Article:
Though the privacy of listening to the podcast makes uncomfortable conversations more palatable, there is another––ostensibly more public––forum in which these conversations are occurring in the Jewish world: Facebook. Facebook, similarly, is a public site that can be accessed in private. Perhaps this, similar to the podcast, allows for traditionally taboo conversations to occur. On an active Facebook group titled “God Save Us From Your Opinion: A Place For Serious Discussion of Judaism,” I posed the following question: “For those who attended Jewish Day School, what was your sex education like? Do you feel it was adequate and expansive?” This post garnered many comments, most of which espousing the same idea: sex education did not consist of much.
The podcast—as well as the responses I received on Facebook—articulates the need for these conversations. However, the causal argument—that if I educate my child about sex, then my child will start having sex—is still alive and well for many parents. In virtually every episode so far, Marcus, Linzer, and Smith have tried to debunk that myth. Linzer points out the contradiction that we are comfortable teaching our children Talmudic passages that deal with sex, sometimes in great detail, but we don’t worry about this spreading beyond the classroom. Marcus, for her part, elaborates on the availability of this information, without a parent’s interference, and the misinformation a child can receive. With this misinformation, a lot of bad can occur, a lot of room for shame, fear, and mistakes. Marcus suggests the following: if you want your child to have a similar value-set as yours when it comes to sex, it is absolutely necessary to talk to your children about it. Avoiding the conversation does not have the effects that a parent may hope for—not only can it unsuccessfully prevent your child from having sex, it can have many other, more dangerous consequences as well.
Although there is a great need to talk about these issues explicitly and seriously, what is the extent to which explicitness precludes or discourages certain Jews from engaging? One of the podcast’s goals is to normalize conversation around sex for the larger Jewish population, yet, in order to maintain tzniut (modesty), listeners are warned that “discretion is advised” (the podcast has even secured itself an “E” for explicit on iTunes). Linzer explains that this warning speaks to an acknowledgement that, although within the context of an educated and serious minded conversation, it may be jarring for listeners to hear about body parts called by their anatomical names (referring to male genitalia as a “penis” as opposed to, say, a “wee-wee”) and masturbation discussed in great detail. (And the thought of talking to their kids about these topics, as is encouraged many times on the podcast, is especially shocking.) However, this warning implies that the content is somehow inappropriate or contentious, a paradox which Linzer acknowledges.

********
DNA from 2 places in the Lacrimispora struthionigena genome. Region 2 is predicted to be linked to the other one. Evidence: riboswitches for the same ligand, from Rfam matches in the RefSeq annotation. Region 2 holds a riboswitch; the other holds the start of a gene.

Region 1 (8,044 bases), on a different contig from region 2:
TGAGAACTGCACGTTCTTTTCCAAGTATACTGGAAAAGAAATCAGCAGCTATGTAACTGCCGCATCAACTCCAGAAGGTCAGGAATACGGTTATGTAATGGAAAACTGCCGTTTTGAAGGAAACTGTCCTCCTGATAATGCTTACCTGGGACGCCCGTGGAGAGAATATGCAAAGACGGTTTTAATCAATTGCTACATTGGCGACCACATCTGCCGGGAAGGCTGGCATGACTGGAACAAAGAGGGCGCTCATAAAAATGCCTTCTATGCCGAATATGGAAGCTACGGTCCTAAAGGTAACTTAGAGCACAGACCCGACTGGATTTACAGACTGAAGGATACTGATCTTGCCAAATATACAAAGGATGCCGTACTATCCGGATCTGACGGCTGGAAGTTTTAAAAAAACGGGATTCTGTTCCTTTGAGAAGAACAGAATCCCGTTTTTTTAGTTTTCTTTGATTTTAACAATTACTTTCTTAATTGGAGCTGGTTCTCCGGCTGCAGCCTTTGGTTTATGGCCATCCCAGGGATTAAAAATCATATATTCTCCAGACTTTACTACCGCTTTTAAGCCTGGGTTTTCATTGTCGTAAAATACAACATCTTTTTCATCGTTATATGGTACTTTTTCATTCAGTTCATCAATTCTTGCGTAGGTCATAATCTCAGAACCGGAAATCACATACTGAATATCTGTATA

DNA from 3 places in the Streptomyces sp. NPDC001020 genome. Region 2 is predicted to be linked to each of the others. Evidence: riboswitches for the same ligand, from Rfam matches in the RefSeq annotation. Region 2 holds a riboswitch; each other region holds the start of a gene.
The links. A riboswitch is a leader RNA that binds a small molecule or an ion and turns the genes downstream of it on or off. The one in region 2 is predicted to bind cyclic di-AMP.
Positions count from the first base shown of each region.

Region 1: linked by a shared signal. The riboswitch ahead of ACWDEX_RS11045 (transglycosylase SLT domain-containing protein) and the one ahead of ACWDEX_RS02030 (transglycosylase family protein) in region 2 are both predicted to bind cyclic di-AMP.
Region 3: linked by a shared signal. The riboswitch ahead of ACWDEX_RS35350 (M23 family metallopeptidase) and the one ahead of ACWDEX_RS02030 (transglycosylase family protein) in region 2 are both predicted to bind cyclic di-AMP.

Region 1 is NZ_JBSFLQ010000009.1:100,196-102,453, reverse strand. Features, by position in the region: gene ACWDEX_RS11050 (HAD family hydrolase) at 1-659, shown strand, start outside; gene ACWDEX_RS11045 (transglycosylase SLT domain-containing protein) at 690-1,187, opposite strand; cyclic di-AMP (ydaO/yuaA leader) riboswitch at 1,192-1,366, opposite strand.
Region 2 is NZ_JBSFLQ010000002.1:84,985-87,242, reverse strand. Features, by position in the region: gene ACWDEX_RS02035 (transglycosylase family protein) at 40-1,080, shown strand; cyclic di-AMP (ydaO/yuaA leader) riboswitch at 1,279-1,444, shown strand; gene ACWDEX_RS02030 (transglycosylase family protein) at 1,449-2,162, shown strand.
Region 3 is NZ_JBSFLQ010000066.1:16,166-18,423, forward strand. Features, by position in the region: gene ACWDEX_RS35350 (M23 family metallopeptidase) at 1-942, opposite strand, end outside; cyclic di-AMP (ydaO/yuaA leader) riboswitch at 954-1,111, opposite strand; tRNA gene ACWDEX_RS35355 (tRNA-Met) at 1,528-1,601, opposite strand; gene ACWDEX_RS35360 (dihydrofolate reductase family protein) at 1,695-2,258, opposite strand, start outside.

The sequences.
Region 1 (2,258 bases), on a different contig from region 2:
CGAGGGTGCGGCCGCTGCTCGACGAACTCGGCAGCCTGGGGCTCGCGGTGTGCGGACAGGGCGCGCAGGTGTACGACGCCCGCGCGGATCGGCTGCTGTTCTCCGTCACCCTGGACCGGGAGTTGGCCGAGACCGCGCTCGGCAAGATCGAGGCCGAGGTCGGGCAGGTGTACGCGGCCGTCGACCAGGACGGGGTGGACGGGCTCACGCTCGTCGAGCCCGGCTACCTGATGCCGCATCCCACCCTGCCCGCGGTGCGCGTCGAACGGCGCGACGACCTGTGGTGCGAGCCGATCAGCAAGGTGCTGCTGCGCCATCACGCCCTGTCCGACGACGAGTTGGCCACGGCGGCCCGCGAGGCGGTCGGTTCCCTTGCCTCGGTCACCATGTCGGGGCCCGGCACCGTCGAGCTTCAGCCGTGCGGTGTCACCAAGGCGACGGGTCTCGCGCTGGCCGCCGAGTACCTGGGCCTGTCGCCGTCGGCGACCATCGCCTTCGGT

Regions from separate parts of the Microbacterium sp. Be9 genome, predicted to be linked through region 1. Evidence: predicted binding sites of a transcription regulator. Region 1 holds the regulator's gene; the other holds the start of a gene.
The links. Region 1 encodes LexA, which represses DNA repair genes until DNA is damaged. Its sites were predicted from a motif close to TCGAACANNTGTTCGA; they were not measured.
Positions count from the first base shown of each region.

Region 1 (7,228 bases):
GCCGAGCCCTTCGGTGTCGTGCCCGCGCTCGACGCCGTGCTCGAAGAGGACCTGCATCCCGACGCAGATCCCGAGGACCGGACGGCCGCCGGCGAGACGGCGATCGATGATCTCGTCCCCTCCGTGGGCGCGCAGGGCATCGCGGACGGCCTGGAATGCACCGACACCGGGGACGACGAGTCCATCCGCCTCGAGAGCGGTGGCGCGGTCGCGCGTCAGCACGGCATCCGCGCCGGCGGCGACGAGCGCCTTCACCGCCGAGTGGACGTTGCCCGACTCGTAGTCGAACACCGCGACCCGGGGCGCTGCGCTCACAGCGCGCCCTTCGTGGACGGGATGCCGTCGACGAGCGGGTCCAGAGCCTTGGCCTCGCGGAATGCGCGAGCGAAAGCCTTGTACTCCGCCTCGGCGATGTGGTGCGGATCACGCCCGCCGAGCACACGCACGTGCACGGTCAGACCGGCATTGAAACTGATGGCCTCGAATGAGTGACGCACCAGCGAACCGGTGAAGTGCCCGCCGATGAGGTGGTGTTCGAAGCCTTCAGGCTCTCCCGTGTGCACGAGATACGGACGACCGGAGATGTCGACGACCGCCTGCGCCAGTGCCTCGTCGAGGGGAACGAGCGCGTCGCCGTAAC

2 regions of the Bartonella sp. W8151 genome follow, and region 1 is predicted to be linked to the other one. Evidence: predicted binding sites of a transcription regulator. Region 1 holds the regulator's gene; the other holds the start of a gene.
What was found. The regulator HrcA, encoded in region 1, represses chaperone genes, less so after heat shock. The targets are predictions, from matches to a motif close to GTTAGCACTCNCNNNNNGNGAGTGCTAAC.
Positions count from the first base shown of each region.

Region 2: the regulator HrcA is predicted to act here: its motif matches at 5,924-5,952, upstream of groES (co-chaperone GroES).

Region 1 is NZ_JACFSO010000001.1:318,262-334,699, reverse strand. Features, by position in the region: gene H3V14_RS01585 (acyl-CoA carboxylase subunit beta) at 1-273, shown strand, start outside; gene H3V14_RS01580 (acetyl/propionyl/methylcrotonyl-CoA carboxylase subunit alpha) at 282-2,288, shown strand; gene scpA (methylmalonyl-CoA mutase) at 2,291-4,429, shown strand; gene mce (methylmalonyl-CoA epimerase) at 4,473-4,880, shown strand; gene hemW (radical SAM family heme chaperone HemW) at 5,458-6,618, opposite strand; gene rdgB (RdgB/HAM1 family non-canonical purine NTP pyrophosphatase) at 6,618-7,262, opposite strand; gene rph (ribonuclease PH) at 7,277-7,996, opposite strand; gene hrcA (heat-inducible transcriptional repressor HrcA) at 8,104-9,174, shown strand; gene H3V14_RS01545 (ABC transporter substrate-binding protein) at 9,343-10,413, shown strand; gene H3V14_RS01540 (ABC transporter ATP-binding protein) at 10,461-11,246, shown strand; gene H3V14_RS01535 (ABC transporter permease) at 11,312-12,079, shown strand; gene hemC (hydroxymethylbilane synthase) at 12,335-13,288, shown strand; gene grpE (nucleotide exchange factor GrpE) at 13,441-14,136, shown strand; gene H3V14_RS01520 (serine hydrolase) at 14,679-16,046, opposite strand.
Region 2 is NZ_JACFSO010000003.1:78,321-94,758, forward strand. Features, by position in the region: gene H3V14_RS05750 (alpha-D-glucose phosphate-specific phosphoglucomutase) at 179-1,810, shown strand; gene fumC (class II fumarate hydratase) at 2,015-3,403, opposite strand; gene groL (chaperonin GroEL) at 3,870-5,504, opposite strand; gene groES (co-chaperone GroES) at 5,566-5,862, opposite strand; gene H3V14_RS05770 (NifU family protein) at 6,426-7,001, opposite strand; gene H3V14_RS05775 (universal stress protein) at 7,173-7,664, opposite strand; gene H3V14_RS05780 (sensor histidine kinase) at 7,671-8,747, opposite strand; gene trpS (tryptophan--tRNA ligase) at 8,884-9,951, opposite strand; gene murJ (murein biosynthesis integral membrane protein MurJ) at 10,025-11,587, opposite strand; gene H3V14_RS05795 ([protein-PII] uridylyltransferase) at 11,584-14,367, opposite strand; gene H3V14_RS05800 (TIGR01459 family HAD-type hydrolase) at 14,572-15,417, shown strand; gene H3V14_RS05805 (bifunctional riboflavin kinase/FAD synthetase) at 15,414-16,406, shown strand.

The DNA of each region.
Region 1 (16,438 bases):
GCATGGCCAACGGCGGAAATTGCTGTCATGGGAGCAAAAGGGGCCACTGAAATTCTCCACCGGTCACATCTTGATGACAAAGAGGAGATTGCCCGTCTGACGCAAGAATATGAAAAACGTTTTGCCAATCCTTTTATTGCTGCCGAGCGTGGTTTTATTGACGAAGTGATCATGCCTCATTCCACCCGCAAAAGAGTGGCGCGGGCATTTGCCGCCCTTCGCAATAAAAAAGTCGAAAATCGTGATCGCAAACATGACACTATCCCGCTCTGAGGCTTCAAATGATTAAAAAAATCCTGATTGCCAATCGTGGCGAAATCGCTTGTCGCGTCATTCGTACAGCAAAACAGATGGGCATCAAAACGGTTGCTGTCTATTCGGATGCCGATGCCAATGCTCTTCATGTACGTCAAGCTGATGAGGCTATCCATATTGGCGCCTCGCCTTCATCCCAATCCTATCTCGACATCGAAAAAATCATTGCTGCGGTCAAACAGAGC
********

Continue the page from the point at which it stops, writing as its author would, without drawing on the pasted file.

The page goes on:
While enabling privacy, the podcast it is still on a very public site, accessible for all and some critics find it inappropriate that an Orthodox Rabbi is participating in these discussions in such a manner. In a blogpost titled “Emes Ve’emunah” (“Truth and Belief”), Harry Maryles comments: “My reservation is in the public way it is being done. And that one of the participants is the Rosh HaYeshiva of YCT.” Similarly, Rabbi Avraham Gordimer, prominent member of the Rabbinical Council of America (RCA) wrote on Israel National News, “While many of these issues require private counseling with personal mentors, public airing of them is another story … Taking that which is most intimate and parading it in the open media in the name of the Orthodox rabbinate is reflective of the chipping away of the most basic components and standards of our mesorah (tradition).”
My sex-ed teacher never used “the S word,” preferring “intercourse” as a wholesome alternative. My education on these matters was far from adequate. This podcast is beginning to make up for lost time. It’s not that I never learned about the birds and the bees, it’s that I never got anywhere beyond that. And for the many people in my shoes, this podcast is a very welcome shift away from shoddy sex-ed toward civilized, nuanced, and even scintillating conversation about a topic near and dear to, well, everyone. And put quite simply, the podcast is a joy.
//MIRIAM LICHTENBERG is a Freshman in Barnard College. She can be reached at firstname.lastname@example.org. Photo courtesy of flickr user Eric. The Joy of Text Podcast can be downloaded on iTunes.